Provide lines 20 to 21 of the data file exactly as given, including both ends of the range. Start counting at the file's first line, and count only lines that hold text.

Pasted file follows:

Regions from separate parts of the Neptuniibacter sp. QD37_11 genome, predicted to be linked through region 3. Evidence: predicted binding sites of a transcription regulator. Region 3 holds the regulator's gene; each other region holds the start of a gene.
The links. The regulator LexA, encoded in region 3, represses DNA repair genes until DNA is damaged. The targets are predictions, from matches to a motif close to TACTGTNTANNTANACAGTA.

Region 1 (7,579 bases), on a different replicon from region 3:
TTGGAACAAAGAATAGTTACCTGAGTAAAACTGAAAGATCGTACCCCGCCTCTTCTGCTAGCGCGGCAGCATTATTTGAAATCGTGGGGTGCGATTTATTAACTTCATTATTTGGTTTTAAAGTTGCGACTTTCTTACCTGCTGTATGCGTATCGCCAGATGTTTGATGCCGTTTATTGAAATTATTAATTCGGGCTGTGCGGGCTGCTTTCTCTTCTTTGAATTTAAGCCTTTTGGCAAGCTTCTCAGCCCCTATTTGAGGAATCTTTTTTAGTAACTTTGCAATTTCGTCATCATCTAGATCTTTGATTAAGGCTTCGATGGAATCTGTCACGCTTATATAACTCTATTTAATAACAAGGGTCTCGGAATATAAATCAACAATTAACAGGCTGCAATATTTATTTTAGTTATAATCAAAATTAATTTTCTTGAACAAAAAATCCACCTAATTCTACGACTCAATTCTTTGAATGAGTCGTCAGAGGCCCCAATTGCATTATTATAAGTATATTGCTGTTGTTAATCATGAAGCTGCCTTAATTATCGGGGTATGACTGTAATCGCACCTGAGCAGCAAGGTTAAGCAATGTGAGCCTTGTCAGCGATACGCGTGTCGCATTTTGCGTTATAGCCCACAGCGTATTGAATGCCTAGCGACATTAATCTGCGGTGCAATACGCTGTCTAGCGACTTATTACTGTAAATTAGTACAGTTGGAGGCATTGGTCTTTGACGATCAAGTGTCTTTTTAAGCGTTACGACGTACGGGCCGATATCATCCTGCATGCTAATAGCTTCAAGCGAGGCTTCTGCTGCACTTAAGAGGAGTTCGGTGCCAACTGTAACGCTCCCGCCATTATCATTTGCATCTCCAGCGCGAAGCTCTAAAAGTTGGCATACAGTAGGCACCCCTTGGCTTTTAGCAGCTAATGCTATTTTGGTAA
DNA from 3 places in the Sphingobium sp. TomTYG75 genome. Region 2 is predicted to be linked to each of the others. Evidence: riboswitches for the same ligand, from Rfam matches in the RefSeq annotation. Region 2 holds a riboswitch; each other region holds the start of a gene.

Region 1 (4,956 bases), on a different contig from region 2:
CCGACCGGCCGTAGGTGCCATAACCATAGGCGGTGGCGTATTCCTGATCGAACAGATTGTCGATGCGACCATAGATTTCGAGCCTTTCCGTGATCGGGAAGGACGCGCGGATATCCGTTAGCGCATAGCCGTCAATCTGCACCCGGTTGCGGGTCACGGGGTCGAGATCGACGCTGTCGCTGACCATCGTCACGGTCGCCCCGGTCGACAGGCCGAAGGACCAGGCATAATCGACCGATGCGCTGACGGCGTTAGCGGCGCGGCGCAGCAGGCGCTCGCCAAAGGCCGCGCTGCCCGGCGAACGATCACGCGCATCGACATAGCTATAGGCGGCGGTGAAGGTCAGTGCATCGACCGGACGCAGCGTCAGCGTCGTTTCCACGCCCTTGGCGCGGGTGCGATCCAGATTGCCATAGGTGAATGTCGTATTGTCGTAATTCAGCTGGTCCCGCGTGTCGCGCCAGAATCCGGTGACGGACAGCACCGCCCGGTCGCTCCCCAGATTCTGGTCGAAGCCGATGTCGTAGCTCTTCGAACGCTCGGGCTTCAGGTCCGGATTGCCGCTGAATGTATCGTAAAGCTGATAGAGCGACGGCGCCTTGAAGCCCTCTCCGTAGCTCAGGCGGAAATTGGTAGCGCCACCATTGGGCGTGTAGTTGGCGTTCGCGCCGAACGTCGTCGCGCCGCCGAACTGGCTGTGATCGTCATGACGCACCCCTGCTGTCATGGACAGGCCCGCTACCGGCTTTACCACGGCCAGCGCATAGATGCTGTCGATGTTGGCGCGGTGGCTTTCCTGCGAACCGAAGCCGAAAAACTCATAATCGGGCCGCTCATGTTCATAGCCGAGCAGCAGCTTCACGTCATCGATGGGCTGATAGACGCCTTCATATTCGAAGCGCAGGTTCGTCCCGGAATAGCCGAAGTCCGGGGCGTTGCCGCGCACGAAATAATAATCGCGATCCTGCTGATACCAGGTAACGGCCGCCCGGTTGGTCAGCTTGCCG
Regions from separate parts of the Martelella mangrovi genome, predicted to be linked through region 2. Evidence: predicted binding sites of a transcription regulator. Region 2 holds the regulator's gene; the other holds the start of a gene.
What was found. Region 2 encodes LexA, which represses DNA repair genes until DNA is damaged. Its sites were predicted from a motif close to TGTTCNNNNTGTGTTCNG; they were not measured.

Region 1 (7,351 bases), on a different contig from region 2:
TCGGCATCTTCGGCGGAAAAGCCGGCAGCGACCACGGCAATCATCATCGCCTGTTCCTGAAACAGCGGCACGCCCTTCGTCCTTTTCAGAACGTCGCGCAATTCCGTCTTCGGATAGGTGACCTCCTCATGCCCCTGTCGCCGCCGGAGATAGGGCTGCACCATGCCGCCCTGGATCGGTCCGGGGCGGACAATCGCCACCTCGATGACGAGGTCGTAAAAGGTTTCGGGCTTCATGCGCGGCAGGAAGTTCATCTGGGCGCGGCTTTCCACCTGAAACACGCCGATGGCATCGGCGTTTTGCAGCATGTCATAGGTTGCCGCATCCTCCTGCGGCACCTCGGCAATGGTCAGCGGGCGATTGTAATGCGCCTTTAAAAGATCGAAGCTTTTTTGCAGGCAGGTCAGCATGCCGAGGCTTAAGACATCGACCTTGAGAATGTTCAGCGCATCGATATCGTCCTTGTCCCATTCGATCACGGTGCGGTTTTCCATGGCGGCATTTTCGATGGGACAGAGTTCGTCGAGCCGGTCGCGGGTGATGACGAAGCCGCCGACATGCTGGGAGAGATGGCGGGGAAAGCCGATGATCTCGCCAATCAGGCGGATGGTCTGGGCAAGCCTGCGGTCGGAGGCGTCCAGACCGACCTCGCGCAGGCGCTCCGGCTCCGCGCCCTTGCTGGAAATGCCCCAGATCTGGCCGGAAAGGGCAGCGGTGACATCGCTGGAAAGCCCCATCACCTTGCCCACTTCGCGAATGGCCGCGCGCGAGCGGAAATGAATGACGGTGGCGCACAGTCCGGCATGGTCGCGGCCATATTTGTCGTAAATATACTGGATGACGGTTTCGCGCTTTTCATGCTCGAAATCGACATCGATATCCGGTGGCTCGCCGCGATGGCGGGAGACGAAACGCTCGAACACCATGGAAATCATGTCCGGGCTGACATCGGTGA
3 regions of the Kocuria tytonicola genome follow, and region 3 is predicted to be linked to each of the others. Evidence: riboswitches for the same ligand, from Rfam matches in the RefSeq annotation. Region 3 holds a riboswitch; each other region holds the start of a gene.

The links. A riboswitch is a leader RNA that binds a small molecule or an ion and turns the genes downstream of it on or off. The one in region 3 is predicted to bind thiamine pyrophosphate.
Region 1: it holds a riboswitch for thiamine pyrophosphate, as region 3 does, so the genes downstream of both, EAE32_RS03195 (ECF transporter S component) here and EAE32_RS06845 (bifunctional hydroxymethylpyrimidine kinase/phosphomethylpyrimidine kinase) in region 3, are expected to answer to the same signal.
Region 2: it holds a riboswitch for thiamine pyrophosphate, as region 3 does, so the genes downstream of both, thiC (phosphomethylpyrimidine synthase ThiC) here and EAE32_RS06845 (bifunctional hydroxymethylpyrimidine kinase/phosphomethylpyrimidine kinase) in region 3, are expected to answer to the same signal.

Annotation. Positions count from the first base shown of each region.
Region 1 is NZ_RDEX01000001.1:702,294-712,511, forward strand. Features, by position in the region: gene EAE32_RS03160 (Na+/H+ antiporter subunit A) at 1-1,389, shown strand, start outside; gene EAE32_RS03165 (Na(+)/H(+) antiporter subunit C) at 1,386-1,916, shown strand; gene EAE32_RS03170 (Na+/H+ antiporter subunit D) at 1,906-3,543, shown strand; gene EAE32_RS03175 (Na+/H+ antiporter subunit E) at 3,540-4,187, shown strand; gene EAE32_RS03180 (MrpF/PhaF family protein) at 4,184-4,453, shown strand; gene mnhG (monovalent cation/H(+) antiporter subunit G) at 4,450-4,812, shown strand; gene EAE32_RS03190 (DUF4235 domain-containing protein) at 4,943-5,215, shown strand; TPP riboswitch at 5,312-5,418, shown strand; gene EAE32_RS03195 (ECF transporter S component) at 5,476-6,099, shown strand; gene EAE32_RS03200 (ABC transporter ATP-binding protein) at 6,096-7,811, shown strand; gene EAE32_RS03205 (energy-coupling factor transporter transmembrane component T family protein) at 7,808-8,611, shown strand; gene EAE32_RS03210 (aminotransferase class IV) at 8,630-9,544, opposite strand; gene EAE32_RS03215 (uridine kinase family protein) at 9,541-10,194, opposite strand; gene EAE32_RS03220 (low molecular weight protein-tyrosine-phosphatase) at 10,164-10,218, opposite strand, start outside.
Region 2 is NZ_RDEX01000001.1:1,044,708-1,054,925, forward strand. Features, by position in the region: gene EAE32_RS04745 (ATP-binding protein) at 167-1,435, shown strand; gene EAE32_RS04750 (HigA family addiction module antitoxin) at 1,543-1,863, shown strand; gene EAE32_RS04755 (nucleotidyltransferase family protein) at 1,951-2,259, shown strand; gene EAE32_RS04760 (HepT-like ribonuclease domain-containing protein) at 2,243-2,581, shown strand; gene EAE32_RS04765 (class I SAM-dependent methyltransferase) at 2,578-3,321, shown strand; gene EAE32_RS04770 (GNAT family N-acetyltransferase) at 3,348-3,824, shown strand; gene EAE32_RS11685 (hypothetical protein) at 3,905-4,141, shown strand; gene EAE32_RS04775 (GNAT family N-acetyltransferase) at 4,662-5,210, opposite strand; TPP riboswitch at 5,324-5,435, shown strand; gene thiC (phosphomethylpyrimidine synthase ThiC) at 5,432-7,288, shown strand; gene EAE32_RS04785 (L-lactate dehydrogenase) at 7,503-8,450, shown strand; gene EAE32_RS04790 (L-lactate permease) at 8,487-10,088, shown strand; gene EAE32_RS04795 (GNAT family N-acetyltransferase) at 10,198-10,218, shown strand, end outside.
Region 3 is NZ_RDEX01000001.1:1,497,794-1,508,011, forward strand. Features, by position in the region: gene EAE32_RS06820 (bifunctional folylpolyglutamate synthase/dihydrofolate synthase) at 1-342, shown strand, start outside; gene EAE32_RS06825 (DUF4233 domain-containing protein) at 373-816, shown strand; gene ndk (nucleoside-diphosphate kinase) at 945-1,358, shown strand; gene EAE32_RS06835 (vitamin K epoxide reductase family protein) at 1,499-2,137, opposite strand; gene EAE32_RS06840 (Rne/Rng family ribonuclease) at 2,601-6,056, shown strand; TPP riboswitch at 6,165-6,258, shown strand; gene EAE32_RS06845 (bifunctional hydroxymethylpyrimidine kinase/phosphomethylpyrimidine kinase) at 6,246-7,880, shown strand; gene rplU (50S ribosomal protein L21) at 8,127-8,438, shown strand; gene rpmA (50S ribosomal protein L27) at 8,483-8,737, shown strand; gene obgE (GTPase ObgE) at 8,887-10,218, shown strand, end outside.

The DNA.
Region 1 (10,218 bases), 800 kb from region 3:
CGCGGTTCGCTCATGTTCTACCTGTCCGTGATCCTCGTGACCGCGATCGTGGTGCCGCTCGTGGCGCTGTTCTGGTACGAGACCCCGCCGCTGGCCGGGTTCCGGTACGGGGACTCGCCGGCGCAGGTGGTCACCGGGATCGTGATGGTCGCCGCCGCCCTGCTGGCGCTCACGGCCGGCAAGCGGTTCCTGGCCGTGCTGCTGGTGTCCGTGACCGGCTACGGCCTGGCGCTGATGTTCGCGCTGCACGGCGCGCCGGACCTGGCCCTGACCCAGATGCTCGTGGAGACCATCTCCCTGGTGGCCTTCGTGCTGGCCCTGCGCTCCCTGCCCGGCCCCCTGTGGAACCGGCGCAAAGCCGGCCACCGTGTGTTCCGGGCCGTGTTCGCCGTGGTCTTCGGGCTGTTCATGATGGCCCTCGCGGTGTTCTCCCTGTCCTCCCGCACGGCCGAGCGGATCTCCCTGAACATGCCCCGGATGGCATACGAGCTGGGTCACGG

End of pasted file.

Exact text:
The DNA.
Region 1 (10,218 bases), 800 kb from region 3: